Source(s): U.S. Department of Health and Human Services, Administration for Children and Families, Office of Child Care. (2019). Reports 3.1.6 and 3.1.6-2: Eligible Children and Families - Approaches Used for Promoting Continuity of Care. ACF-118 Data Submission Center.
    Increasing Access for Vulnerable Children and Families
    Children with Special Needs
    • Prioritize for enrollment
    Not available
    • Serve without placing these populations on waiting lists
    Not available
    • Waive co-payments
    Not available
    • Pay higher rates for access to higher quality care
    Yes
    • Use grants or contracts to reserve slots for priority populations
    Not available
    • Other:
    Described Below
    The Lead Agency defines a child with special needs as a child who is physically or mentally incapable of caring for himself or herself as verified by a physician or a licensed or certified psychologist. Services are prioritized by providing services to a child between the ages of 13 to 19 when that child is identified as having special needs. Once the new eligibility system is in place, with an anticpated go-live date in March 2019, an additional 10% will be added to payments made to providers who are caring for children with identified special needs.

    The Lead Agency does not have a waiting list as all applicants for CCAP have been able to be assisted by the Lead Agency. In the event the Lead Agency would have to implement a waiting list, children with special needs would be identified as a priority for services.
    Families with Very Low Incomes
    • Prioritize for enrollment
    Not available
    • Serve without placing these populations on waiting lists
    Not available
    • Waive co-payments
    Yes
    • Pay higher rates for access to higher quality care
    Not available
    • Use grants or contracts to reserve slots for priority populations
    Not available
    • Other:
    Described Below
    The Lead Agency defines families with very low incomes as families who are receiving Temporary Assistance for Needy Families (TANF). TANF families have a waived co-payment.

    The Lead Agency does not have a waiting list as all applicants for CCAP have been able to be assisted by the Lead Agency. In the event the Lead Agency would have to implement a waiting list, families with very low incomes would be identified as a priority for services.
    Children Experiencing Homelessness
    • Prioritize for enrollment
    Yes
    • Serve without placing these populations on waiting lists
    Not available
    • Waive co-payments
    Not available
    • Pay higher rates for access to higher quality care
    Not available
    • Use grants or contracts to reserve slots for priority populations
    Not available
    • Other:
    Described Below
    Households who are experiencing homelessness are prioritized by allowing CCAP eligibility at the time of application or review for caretakers who have only job or activity search as an allowable activity. These households are also provided services during a 30-day grace period to provide required verifications.

    The Lead Agency does not have a waiting list as all applicants for CCAP have been able to be assisted by the Lead Agency. In the event the Lead Agency would have to implement a waiting list, children experiencing homelessness would be identified as a priority for services.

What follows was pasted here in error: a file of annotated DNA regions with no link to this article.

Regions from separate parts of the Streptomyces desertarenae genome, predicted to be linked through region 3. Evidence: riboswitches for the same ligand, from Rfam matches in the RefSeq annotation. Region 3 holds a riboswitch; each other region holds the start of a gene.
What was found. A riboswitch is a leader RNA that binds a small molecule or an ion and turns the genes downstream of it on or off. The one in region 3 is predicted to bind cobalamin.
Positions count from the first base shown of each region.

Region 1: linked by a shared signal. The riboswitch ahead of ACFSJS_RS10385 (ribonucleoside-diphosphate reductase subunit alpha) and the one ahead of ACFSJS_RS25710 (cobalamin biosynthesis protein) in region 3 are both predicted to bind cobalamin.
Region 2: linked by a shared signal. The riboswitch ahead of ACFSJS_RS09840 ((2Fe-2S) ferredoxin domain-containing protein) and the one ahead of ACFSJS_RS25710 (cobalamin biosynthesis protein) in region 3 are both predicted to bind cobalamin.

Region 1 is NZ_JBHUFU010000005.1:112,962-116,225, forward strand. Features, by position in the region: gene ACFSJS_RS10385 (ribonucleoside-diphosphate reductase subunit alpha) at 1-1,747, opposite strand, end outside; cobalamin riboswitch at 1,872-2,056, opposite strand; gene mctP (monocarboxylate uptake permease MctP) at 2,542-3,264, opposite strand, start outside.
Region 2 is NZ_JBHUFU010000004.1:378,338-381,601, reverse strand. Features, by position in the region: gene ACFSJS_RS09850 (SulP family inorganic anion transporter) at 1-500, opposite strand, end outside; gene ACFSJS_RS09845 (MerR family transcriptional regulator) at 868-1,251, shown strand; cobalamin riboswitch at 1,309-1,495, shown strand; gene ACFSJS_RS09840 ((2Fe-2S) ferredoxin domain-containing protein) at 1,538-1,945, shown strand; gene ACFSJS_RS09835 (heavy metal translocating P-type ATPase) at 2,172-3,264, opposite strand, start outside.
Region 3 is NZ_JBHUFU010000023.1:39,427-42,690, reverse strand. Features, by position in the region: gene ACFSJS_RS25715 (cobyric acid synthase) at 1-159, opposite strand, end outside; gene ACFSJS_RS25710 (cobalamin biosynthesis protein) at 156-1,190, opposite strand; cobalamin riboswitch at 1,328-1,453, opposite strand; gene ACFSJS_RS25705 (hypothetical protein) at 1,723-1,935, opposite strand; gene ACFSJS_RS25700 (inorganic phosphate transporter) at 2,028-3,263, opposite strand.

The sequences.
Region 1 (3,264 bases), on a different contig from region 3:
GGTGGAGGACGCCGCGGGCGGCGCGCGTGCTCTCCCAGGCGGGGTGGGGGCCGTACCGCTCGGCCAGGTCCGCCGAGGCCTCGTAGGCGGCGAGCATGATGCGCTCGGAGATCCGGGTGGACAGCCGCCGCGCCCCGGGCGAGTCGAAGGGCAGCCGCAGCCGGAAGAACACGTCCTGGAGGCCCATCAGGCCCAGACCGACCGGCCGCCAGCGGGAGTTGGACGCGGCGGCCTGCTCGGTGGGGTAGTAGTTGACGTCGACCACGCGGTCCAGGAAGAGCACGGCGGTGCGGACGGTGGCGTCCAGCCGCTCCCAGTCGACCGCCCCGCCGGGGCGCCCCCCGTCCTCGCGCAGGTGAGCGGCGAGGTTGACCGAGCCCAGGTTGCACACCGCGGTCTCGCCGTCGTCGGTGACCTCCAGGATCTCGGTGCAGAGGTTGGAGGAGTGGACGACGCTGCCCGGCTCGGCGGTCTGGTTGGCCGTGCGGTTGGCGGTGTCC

Families Receiving TANF*
    • Prioritize for enrollment
    Not available
    • Serve without placing these populations on waiting lists
    Not available
    • Waive co-payments
    Yes
    • Pay higher rates for access to higher quality care
    Not available
    • Use grants or contracts to reserve slots for priority populations
    Not available
    • Other:
    Described Below
    Families who are receiving TANF or TANF Transition are prioritized by have the CCAP co-payment waived and by paying for child care services provided for any activity identified on the TANF JOBS Employability Plan.

    The Lead Agency does not have a waiting list as all applicants for CCAP have been able to be assisted by the Lead Agency. In the event the Lead Agency would have to implement a waiting list, families receiving would be identified as a priority for services.
    * Includes families receiving TANF program funds, those transitioning off TANF through work activities, or those at risk of becoming dependent on TANF.
    Source(s): U.S. Department of Health and Human Services, Administration for Children and Families, Office of Child Care. (2019). Reports 3.2.2a, 3.2.2b, 3.2.2c, 3.2.2d, 3.2.2a-2, 3.2.2b-2, 3.2.2c-2, and 3.2.2d-2: Increasing Access for Vulnerable Children and Families. ACF-118 Data Submission Center.
    Use of Grants or Contracts to Increase the Supply of Specific Types of Child Care
    • Programs to serve children with disabilities
    Not available
    • Programs to serve infants and toddlers
    Not available
    • Programs to serve school-age children
    Not available
    • Programs to serve children needing non-traditional hour care
    Not available
    • Programs to serve children experiencing homelessness
    Not available
    • Programs to serve children in underserved areas
    Not available
    • Programs that serve children with diverse linguistic or cultural backgrounds
    Not available
    • Programs that serve specific geographic areas (urban)
    Not available
    • Programs that serve specific geographic areas (rural)
    Not available
    • Other:
    Described Below
    NA
    Use of Grants or Contracts to Increase the Quality of Specific Types of Child Care
    • Programs to serve children with disabilities